Flunking Sainthood

Flunking Sainthood

Happy Psalms. P.S. Ask Your Doctor Before Reading the Bible

Since I began the Twible project, people have sometimes asked me what the hardest parts of the Bible are to tweet. I didn’t have an answer for them at that time, but now I do, and it’s an unexpected one: the Psalms of praise.

The Psalter is rife with these cheery hymns: Praise him with the trumpet. Make a joyful noise. Bless the Lord, my soul.

If I’ve hit my Twible waterloo with the Psalms of praise, it’s because if you’ve read one you’ve read them all. Conflict drives good storytelling, and these happy songs have no conflict. In fact, the absence of conflict is precisely their point.

I’m glad these Psalms exist, and I enjoy hearing them sung in worship. But I don’t connect with them emotionally in nearly the same way that I connect with the laments, or even the visceral Psalms of imprecation (“May my enemies fall headlong into a ravine!” etc). Happiness bores me. My own happiness is dull, and other people’s happiness is downright nauseating.


I’ll probably be wishing for a taste of that tranquility some months hence when we’re knee-deep in the exile and the BYOZ* books like Lamentations and Jeremiah. But right now I could use a jeremiad or two. Uh, praise the Lord.


*BYOZ = Bring Your Own Zoloft. Always ask your doctor before reading the Bible. Reading the Bible can cause deleterious side effects such as headache, head-banging, sexism, racism, heartburn, and Restless Heremeneutic Syndrome. Portions of the Bible have soporific effects, so do not combine reading the Bible with barbiturates or operate heavy machinery while under the influence of the Bible. Excessive Bible reading has been linked to addiction. Consult your doctor about a safe daily dosage.


#Twible Ps 98: Let the rivers clap their hands. Afterwards, please stop taking the hallucinogens that caused you to see rivers clapping.

#Twible Ps 99: G’s enthroned upon his cherubim. They considered complaining about being badly squashed like that, but they’re too cherubic.

#Twible Ps 100: Worship checklist: make joyful noise, worship, come, know, enter, give thx, & bless. Happy people have a lot to remember.

#Twible Ps 101: King’ll be a Boy Scout, practicing integrity, good deeds, & honesty. Oh, & eviscerating the wicked w/ a Swiss Army knife.

#Twible Ps 102: I’m deathly ill, groaning in the night like a lost owl. I’ll wither like grass, but G’ll last forever. It’s an odd comfort.


#Twible Ps 103: “Bless the Lord, O my soul!” Did you realize when your granny said that, she was actually quoting the Psalms? Who knew?

#Twible Ps 104: Israel’s version of Egypt’s Top 40 “Hymn to the Aten,” their sun god. But G’s lord over sun AND moon AND stars. Top that.

#Twible Ps 105: Did you doze thru the Bible’s first pages? No worries, mate, b/c it’s all here in miniature: Genesis & Exodus for Dummies.

#Twible Ps 106: Q: Who can utter the Lord’s mighty acts? A: Our Psalmist, apparently, who then does so for 48 verses. The takeaway: G rules.

  • http://AddaURLtothiscomment Ellen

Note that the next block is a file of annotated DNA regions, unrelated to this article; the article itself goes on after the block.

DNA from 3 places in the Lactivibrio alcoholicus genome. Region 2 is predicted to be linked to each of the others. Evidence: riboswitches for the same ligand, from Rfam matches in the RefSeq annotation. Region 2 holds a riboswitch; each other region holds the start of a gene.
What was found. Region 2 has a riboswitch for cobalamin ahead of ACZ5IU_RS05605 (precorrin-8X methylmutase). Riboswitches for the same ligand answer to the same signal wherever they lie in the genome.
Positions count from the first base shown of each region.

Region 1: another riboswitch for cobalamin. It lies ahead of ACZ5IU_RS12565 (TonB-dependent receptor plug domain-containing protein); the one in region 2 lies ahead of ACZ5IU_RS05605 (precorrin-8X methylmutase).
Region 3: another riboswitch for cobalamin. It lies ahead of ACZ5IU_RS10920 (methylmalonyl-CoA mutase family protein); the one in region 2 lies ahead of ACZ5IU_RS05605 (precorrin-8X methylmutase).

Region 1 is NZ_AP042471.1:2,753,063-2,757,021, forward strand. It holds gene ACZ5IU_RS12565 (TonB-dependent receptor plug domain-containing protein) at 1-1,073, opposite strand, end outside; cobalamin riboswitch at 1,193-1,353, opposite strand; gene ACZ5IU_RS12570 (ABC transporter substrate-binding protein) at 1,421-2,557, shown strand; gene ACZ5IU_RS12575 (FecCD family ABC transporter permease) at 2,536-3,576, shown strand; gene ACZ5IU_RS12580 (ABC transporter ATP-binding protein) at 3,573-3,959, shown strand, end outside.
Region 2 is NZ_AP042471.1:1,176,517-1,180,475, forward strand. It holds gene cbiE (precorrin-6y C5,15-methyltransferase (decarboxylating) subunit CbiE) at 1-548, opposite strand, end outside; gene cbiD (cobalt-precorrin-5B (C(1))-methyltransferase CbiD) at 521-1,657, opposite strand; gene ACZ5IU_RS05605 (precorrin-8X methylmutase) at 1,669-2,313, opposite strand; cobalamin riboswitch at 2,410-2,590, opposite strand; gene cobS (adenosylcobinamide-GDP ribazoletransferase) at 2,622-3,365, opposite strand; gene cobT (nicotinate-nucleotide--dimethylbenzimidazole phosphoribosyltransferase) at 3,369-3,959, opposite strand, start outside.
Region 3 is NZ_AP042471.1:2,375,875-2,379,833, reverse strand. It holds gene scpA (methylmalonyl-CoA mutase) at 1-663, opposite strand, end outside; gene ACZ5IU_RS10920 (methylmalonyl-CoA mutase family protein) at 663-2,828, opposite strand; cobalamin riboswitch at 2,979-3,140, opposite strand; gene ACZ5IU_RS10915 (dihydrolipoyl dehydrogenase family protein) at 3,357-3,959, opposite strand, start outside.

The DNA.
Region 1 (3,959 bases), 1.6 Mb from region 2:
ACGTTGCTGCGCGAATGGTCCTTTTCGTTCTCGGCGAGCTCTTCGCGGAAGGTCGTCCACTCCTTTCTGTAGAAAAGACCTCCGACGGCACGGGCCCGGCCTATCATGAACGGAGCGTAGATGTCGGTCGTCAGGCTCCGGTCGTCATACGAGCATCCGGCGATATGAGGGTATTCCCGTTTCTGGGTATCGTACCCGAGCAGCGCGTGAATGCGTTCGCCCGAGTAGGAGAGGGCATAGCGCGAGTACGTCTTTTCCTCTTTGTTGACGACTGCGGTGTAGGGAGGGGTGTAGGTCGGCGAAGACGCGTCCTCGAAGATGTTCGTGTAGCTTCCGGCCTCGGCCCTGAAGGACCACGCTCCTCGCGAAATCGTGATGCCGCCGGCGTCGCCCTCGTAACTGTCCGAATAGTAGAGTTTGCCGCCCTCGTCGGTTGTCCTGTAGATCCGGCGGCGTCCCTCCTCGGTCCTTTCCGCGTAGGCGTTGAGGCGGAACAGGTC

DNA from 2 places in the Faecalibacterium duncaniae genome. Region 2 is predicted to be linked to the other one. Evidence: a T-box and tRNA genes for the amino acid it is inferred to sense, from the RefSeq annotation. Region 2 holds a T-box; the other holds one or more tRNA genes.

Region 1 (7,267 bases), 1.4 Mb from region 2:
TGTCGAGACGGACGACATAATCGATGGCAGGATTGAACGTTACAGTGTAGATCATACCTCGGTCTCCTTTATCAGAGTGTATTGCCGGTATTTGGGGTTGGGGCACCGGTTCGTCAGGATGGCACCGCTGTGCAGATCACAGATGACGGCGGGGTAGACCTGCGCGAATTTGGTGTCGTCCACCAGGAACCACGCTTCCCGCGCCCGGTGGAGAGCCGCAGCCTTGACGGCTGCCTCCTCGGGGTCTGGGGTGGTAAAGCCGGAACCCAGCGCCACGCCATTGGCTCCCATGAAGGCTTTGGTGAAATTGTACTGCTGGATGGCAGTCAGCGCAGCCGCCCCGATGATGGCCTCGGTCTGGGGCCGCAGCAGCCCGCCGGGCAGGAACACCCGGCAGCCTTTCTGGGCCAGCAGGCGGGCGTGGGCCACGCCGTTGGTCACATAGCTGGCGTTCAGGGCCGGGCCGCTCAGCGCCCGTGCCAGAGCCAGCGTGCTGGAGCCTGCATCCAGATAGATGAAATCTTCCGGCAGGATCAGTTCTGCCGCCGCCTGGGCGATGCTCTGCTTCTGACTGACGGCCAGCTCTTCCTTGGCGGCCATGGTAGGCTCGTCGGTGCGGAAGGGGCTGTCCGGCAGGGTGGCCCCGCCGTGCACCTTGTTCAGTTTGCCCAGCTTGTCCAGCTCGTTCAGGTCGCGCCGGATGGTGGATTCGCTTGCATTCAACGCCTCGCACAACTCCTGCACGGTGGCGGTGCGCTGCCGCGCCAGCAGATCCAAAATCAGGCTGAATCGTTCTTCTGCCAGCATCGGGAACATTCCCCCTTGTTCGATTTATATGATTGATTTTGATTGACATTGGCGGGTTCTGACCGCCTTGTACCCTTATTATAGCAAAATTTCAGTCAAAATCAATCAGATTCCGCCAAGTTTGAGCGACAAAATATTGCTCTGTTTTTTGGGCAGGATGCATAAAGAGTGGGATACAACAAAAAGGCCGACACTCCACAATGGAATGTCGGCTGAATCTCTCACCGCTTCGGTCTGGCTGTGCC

Good lord. I’ve known a couple of cool Mormons, but I’m currently jealous as hell that I’ve never met a Mormon like you in real life. As a Unitarian Universalist, I loved your entry on Bell’s book and especially Universalism. (I also learned a lot about Mormonism as well from that entry, I didn’t know that they were universalists as well. As an atheist who is fascinated by religion but at the same time just doesn’t get it, it’s incredibly refreshing to see someone who is not only deeply devoted and faithful, but also able to look rationally and critically at their own spirituality. You’re like a Unitarian who also believes in Joseph Smith, which is never a sentence I thought I’d ever write. Thank you for this blog.

  • Jana Riess

    Ellen, it’s great to e-meet you. I am glad you like the blog! A Unitarian who also believes in Joseph Smith . . . hmmm. I like the basic idea. (But just as a point of clarification, I don’t “believe in” Joseph Smith, who was a human being and not a divine one, for all his calling as a prophet. I believe in Jesus.)

    Mormon universalism is a fascinating and complicated question, because on the one hand Mormonism is a religious movement founded by the grandson of a Universalist and predicated on many of the principles of Universalism. On the other hand it’s a movement that claims exclusive religious truth and prophetic authority. Once a few years ago, I was invited to represent Mormonism at an interfaith festival. All the speakers were given the assignment of finding a) at least one thing in their tradition that would seem to indicate that their religion respects the truth found in other faiths, and b) at least one thing in their tradition that suggests its claim to specialness or unique truth. It was no problem finding both strains in Mormonism. Most religions, including Mormonism, hold these in tension and find their energy in that tension. I, of course, tend toward the universalist bent of that spectrum. (More power to us, Ellen!) But thriving religions need both kinds of people to succeed.

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